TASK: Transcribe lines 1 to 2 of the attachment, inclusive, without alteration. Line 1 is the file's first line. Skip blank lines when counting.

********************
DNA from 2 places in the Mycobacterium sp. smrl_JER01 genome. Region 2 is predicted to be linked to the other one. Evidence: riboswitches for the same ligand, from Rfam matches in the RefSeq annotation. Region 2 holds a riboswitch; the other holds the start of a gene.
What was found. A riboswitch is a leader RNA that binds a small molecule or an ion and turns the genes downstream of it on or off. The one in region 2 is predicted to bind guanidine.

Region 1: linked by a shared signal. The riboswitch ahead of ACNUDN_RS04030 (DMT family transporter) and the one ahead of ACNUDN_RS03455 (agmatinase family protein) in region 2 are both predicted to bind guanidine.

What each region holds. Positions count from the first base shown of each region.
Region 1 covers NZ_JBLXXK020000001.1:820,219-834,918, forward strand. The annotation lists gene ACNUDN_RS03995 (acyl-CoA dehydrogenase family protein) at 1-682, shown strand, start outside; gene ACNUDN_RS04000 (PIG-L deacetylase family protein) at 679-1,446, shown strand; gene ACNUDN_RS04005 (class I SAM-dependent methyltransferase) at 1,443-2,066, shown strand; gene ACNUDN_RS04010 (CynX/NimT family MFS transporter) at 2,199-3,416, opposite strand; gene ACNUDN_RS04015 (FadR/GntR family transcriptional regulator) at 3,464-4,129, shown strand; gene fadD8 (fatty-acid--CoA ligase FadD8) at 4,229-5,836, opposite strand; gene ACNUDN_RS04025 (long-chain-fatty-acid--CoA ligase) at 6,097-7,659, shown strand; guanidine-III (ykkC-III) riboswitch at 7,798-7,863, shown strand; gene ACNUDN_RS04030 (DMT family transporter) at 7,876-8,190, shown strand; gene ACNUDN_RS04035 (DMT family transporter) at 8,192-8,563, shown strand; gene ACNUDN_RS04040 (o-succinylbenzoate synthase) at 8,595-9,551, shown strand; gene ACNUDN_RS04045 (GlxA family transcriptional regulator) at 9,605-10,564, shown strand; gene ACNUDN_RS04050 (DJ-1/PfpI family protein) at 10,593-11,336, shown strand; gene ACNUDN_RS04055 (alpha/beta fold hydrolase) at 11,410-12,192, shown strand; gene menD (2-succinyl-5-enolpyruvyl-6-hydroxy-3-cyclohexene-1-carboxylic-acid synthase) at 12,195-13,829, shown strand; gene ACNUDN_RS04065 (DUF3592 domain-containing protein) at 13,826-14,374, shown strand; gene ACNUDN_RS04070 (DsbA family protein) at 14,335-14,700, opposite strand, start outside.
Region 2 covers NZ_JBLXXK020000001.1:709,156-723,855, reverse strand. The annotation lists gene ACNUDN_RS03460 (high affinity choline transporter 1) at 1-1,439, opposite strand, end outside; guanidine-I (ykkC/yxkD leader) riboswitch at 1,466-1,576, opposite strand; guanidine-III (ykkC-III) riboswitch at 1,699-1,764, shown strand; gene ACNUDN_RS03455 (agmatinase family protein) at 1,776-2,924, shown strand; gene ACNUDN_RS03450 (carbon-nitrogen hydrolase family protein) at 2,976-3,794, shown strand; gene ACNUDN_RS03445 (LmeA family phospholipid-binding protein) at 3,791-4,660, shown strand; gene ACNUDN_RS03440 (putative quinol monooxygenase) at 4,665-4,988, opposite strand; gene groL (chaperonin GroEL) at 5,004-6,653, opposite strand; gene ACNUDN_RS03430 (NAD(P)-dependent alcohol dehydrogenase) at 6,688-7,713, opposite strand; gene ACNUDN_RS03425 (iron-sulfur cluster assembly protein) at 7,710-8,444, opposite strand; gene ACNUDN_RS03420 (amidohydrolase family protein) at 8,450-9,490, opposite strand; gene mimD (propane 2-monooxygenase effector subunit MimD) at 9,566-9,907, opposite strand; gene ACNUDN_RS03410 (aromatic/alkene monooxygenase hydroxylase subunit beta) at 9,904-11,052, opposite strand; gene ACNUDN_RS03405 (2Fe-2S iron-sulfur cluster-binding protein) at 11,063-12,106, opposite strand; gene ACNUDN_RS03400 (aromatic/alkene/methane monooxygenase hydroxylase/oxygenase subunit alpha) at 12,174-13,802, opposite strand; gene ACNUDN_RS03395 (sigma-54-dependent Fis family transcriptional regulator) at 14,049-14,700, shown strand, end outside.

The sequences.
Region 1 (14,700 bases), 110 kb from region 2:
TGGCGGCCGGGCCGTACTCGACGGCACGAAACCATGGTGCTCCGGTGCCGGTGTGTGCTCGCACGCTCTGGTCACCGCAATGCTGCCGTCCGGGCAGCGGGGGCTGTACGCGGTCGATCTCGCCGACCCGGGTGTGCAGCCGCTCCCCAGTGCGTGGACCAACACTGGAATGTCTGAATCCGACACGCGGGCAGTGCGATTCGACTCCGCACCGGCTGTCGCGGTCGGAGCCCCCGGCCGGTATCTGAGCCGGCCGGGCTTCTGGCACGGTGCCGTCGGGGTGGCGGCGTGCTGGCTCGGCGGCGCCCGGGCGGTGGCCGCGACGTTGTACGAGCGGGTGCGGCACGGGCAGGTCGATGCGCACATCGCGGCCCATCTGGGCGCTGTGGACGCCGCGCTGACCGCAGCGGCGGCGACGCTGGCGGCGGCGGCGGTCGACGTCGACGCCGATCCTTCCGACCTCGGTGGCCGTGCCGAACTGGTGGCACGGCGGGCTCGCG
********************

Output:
DNA from 2 places in the Mycobacterium sp. smrl_JER01 genome. Region 2 is predicted to be linked to the other one. Evidence: riboswitches for the same ligand, from Rfam matches in the RefSeq annotation. Region 2 holds a riboswitch; the other holds the start of a gene.
What was found. A riboswitch is a leader RNA that binds a small molecule or an ion and turns the genes downstream of it on or off. The one in region 2 is predicted to bind guanidine.